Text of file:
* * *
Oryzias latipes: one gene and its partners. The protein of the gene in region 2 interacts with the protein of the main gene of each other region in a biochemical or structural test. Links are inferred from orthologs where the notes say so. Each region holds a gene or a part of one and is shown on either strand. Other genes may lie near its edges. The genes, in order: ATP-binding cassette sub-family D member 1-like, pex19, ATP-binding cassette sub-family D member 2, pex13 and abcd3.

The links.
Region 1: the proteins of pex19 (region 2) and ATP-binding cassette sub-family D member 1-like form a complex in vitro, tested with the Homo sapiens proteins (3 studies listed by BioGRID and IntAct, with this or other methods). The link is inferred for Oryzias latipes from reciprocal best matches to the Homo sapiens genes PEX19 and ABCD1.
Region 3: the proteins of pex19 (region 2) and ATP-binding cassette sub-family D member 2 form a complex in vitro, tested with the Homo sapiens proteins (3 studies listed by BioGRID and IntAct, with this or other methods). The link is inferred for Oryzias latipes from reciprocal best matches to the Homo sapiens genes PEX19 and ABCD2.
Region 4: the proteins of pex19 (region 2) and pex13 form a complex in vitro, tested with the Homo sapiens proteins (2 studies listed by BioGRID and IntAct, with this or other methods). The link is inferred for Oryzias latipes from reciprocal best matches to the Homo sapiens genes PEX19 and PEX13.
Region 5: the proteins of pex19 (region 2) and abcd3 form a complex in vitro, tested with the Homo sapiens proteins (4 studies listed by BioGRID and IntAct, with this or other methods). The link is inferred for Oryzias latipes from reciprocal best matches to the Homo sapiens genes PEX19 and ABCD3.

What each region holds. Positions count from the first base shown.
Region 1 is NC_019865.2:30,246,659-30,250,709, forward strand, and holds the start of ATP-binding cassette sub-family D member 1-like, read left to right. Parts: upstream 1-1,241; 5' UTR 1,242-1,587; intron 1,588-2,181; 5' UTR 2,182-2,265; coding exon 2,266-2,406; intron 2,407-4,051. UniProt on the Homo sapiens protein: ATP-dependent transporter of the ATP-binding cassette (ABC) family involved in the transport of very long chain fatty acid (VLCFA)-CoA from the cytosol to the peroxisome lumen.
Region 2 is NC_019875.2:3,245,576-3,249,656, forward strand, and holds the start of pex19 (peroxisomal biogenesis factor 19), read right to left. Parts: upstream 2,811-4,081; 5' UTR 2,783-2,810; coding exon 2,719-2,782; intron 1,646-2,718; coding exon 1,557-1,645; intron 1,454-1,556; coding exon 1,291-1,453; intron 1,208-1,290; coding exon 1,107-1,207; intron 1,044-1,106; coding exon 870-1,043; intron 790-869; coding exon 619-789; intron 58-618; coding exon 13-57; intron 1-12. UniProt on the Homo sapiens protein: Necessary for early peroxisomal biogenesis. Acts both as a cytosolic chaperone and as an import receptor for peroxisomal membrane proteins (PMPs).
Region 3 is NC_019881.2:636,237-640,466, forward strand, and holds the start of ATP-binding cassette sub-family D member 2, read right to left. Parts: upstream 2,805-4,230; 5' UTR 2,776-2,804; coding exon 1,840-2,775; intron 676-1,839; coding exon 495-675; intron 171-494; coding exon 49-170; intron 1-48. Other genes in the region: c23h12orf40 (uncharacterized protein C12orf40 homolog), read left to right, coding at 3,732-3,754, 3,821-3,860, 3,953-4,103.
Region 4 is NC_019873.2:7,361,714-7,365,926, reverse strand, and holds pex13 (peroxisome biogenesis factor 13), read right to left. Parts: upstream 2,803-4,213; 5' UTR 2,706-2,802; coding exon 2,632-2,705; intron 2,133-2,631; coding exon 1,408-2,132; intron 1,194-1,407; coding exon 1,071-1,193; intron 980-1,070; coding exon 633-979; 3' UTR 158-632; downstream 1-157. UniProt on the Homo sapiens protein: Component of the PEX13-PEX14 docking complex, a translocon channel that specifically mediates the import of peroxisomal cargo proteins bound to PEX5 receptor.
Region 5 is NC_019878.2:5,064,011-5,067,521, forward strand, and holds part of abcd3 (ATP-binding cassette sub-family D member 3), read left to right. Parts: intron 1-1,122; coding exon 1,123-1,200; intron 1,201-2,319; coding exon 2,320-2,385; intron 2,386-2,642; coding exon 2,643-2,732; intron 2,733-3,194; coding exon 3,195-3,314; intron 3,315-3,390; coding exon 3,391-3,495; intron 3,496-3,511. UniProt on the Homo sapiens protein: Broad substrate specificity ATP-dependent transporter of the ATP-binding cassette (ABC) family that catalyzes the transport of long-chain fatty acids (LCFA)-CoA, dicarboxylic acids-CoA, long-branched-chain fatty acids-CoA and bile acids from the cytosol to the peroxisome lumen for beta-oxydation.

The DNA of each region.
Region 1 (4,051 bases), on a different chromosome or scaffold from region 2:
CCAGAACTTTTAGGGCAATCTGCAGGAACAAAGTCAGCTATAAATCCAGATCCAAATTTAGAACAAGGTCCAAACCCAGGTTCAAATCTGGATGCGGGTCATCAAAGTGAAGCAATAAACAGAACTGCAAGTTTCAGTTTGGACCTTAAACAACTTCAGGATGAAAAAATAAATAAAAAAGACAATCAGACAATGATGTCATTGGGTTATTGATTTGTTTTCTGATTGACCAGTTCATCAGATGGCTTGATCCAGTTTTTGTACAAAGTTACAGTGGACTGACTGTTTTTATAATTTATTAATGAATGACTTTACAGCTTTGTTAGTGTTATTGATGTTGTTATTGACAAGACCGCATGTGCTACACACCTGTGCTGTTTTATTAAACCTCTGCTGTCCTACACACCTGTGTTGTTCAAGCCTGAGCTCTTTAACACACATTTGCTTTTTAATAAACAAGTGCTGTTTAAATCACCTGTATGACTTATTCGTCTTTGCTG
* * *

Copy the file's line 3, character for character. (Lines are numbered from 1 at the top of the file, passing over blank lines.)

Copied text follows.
Region 1: the proteins of pex19 (region 2) and ATP-binding cassette sub-family D member 1-like form a complex in vitro, tested with the Homo sapiens proteins (3 studies listed by BioGRID and IntAct, with this or other methods). The link is inferred for Oryzias latipes from reciprocal best matches to the Homo sapiens genes PEX19 and ABCD1.